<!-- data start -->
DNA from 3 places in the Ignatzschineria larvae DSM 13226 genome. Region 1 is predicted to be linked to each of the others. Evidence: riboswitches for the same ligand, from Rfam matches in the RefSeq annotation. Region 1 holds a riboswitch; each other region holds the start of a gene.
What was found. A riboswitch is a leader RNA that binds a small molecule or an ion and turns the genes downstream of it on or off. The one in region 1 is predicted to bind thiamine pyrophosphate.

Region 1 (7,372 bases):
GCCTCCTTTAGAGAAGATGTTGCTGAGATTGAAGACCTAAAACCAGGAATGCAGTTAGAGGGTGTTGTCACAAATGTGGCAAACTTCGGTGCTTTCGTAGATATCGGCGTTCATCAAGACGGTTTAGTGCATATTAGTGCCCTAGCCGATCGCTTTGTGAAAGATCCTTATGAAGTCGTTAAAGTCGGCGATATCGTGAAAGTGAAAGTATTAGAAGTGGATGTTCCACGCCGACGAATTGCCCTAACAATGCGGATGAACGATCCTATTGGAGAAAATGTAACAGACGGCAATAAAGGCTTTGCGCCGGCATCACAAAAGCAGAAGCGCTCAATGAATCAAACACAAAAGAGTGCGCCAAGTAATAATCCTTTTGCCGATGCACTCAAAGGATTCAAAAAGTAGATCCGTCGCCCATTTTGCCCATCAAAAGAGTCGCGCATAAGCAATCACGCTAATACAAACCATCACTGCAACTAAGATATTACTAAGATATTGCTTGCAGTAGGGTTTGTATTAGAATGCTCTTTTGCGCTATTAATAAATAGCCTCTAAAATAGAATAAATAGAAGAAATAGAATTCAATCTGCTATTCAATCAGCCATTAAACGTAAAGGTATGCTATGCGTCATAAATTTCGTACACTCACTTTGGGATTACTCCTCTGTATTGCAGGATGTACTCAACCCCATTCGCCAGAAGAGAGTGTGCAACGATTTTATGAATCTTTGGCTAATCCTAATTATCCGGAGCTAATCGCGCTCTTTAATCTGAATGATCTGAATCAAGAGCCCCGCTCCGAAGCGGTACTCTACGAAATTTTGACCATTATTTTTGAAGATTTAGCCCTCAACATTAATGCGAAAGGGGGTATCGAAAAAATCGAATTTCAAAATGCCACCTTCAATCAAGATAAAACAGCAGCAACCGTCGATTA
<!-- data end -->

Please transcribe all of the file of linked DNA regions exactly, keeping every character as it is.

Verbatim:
DNA from 3 places in the Ignatzschineria larvae DSM 13226 genome. Region 1 is predicted to be linked to each of the others. Evidence: riboswitches for the same ligand, from Rfam matches in the RefSeq annotation. Region 1 holds a riboswitch; each other region holds the start of a gene.
What was found. A riboswitch is a leader RNA that binds a small molecule or an ion and turns the genes downstream of it on or off. The one in region 1 is predicted to bind thiamine pyrophosphate.

Region 1 (7,372 bases):
GCCTCCTTTAGAGAAGATGTTGCTGAGATTGAAGACCTAAAACCAGGAATGCAGTTAGAGGGTGTTGTCACAAATGTGGCAAACTTCGGTGCTTTCGTAGATATCGGCGTTCATCAAGACGGTTTAGTGCATATTAGTGCCCTAGCCGATCGCTTTGTGAAAGATCCTTATGAAGTCGTTAAAGTCGGCGATATCGTGAAAGTGAAAGTATTAGAAGTGGATGTTCCACGCCGACGAATTGCCCTAACAATGCGGATGAACGATCCTATTGGAGAAAATGTAACAGACGGCAATAAAGGCTTTGCGCCGGCATCACAAAAGCAGAAGCGCTCAATGAATCAAACACAAAAGAGTGCGCCAAGTAATAATCCTTTTGCCGATGCACTCAAAGGATTCAAAAAGTAGATCCGTCGCCCATTTTGCCCATCAAAAGAGTCGCGCATAAGCAATCACGCTAATACAAACCATCACTGCAACTAAGATATTACTAAGATATTGCTTGCAGTAGGGTTTGTATTAGAATGCTCTTTTGCGCTATTAATAAATAGCCTCTAAAATAGAATAAATAGAAGAAATAGAATTCAATCTGCTATTCAATCAGCCATTAAACGTAAAGGTATGCTATGCGTCATAAATTTCGTACACTCACTTTGGGATTACTCCTCTGTATTGCAGGATGTACTCAACCCCATTCGCCAGAAGAGAGTGTGCAACGATTTTATGAATCTTTGGCTAATCCTAATTATCCGGAGCTAATCGCGCTCTTTAATCTGAATGATCTGAATCAAGAGCCCCGCTCCGAAGCGGTACTCTACGAAATTTTGACCATTATTTTTGAAGATTTAGCCCTCAACATTAATGCGAAAGGGGGTATCGAAAAAATCGAATTTCAAAATGCCACCTTCAATCAAGATAAAACAGCAGCAACCGTCGATTA